The 3,000-mile migration of monarch butterflies in North America is one of the insect world’s fantastic feats, and a single gene may be the reason they are able to do it.
Scientists studied the complete genetic material, or genome, of monarchs — both those that migrate and those that don’t. They found that a gene related to flight muscle efficiency plays a big role in their migration.
“One gene really stood out from everything else in the genome,” said ecology professor Marcus Kronforst.
It was a gene related to collagen, the main ingredient in connective tissue, that was essential for flight muscle function. The researchers were surprised to find that the gene was less active, not more active, in migratory butterflies. But rather than making them big, powerful fliers, the gene made them efficient. Kronforst said it was like “the difference between marathon runners and sprinters.”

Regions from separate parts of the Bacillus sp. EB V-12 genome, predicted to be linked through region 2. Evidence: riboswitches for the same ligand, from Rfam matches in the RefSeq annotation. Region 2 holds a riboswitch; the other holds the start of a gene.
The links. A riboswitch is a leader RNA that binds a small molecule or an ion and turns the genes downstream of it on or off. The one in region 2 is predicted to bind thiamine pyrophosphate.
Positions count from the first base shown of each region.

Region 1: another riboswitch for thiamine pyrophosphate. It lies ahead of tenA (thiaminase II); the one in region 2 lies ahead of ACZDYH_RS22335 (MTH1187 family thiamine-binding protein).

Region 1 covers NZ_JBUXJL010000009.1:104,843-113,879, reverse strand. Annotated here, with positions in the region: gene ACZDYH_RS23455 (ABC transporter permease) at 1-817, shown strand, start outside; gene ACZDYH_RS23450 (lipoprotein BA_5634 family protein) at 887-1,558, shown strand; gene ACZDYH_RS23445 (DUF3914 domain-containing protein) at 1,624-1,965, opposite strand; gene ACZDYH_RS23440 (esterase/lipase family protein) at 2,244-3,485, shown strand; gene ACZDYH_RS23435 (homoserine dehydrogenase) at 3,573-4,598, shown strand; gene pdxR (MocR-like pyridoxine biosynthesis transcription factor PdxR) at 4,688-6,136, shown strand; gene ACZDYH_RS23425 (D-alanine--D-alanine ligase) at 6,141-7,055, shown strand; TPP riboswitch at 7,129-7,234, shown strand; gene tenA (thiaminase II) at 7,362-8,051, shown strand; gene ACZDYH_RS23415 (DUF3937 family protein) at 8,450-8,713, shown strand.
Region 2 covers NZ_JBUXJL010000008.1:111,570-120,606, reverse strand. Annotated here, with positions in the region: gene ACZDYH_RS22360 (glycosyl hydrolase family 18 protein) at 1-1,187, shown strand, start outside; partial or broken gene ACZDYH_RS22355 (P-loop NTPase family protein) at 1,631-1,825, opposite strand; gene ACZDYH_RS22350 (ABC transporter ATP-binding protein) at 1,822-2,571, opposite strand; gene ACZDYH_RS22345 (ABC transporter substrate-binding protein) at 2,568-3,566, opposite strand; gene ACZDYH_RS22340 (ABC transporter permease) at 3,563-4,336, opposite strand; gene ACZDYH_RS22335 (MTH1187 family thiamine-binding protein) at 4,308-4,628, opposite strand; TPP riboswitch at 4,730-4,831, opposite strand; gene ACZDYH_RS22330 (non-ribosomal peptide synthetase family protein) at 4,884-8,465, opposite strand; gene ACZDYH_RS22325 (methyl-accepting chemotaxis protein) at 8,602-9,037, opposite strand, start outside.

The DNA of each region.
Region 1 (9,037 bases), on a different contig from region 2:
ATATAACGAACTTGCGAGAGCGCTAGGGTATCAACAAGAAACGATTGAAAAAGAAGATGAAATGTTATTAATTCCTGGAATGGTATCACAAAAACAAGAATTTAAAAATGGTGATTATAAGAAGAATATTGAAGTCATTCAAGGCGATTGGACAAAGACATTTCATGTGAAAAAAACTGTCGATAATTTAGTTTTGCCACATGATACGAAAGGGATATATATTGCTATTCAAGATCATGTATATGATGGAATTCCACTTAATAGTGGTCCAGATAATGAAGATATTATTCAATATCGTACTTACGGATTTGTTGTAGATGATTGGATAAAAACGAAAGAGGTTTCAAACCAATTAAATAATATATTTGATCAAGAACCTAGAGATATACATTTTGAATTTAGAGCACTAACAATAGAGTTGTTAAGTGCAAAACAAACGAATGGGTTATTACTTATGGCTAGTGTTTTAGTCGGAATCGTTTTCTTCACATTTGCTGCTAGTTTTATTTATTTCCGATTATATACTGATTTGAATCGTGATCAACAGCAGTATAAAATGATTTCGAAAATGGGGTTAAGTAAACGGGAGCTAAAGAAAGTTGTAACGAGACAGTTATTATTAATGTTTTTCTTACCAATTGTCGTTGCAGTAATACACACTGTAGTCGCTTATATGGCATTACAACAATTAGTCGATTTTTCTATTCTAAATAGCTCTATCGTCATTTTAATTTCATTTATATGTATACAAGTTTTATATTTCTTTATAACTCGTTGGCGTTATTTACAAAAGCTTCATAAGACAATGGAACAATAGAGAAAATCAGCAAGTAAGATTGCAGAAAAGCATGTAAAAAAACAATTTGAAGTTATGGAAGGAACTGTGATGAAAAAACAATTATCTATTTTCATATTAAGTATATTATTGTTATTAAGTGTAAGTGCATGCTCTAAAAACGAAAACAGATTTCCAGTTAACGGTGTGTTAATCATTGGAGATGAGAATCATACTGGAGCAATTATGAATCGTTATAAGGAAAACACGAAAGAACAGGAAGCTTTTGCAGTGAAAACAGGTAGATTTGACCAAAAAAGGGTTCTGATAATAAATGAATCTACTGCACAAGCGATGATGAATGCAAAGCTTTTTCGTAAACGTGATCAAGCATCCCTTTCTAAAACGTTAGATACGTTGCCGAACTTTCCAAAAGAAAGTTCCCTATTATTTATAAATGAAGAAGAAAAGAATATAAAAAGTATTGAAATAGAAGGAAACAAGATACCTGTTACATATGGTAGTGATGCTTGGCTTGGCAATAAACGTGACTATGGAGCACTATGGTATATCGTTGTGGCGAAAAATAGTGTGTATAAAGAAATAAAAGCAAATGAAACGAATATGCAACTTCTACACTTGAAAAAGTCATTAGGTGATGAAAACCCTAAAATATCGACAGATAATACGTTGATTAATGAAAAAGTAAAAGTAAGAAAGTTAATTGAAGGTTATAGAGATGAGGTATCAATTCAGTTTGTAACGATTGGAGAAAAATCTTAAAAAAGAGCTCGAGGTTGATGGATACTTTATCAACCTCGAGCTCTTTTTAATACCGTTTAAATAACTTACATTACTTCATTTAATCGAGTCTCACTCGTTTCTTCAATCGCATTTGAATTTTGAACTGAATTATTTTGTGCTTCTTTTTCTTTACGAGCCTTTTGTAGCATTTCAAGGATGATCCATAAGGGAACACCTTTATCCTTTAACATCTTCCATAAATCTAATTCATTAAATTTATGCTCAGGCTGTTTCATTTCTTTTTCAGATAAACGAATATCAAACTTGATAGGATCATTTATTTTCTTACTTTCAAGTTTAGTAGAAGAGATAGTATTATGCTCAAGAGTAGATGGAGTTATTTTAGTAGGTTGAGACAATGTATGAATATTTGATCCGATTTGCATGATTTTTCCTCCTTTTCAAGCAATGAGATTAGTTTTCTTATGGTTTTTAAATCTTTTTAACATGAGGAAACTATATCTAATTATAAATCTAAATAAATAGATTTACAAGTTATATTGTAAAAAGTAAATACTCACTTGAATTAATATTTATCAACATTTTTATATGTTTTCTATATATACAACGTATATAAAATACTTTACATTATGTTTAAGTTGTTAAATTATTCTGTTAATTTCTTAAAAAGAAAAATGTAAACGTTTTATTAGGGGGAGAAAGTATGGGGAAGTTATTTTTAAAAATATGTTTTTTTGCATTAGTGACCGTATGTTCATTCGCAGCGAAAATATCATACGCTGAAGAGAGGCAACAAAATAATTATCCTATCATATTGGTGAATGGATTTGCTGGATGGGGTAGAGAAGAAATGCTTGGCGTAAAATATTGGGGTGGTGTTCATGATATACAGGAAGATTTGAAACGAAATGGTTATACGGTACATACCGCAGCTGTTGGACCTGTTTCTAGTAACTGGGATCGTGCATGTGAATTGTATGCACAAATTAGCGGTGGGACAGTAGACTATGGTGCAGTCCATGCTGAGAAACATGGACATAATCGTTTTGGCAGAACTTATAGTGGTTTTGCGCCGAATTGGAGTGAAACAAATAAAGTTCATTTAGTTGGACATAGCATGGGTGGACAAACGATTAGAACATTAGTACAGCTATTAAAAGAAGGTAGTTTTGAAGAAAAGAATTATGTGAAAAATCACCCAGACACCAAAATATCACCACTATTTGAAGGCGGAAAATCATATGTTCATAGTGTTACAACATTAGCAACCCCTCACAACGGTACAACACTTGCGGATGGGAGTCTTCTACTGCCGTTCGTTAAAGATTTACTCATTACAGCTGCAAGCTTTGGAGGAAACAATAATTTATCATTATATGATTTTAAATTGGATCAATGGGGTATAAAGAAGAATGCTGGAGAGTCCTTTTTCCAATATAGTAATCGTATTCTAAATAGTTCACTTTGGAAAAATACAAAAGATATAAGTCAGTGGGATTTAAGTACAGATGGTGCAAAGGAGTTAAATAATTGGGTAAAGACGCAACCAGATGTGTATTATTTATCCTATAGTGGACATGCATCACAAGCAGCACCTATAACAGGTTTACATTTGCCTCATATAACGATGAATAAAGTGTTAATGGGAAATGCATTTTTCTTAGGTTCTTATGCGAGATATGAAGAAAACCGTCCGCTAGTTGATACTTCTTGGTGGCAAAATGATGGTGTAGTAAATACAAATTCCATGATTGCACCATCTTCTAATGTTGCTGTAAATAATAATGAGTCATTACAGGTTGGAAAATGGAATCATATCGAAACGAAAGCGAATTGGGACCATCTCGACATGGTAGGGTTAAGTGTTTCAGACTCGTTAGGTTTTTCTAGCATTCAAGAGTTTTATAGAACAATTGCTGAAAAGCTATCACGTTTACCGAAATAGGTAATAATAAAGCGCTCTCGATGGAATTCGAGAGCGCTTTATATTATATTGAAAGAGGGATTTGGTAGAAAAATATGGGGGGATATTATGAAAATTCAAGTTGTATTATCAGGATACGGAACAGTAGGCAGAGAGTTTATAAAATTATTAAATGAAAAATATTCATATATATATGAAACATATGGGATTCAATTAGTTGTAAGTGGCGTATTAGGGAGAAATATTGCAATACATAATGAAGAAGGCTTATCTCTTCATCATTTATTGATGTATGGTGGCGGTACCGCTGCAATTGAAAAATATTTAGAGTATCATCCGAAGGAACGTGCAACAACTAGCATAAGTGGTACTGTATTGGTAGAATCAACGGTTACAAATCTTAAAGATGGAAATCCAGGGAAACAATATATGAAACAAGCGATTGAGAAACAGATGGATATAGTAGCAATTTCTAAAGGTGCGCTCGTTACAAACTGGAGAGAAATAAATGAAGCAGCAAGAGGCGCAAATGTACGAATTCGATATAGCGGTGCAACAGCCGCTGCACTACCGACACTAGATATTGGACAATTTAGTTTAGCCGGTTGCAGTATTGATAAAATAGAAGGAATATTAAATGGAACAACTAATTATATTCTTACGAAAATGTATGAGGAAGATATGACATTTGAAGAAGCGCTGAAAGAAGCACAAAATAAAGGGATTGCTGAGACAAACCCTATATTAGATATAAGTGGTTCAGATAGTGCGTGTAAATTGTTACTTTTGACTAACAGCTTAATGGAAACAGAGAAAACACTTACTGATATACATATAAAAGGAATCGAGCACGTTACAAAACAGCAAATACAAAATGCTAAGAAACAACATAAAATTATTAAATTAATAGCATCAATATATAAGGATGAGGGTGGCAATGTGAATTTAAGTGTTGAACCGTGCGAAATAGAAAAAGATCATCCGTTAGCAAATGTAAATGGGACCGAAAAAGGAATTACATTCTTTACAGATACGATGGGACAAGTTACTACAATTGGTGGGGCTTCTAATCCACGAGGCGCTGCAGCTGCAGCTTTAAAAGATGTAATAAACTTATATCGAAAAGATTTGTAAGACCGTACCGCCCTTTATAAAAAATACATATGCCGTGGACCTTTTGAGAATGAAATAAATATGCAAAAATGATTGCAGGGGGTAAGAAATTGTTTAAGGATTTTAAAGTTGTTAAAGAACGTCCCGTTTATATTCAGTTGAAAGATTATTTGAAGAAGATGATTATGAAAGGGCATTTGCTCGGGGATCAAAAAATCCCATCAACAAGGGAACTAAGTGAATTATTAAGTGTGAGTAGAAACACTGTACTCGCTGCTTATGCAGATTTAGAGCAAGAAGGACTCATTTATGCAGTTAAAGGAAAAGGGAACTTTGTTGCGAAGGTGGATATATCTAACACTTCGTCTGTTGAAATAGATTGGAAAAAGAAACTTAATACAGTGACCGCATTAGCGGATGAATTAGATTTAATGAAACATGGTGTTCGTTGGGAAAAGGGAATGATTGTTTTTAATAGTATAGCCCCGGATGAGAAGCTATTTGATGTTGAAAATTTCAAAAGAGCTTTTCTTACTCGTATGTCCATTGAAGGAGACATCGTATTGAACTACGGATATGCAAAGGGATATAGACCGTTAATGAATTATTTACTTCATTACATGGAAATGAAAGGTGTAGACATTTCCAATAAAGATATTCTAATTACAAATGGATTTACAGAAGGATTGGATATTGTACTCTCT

Kronforst suspects this example of divergent selection came about because more efficient flight benefited migrating butterflies, while outsprinting competitors for flowers and mates helped the butterflies that stayed close to home.
The study, published last week in the journal Nature, also identified the gene behind the butterfly’s orange-and-black pattern.
Scientists say the monarch’s orange color — produced by chemicals from the milkweed plants that nourish them when they are larvae — tells potential predators they taste awful and are toxic to eat.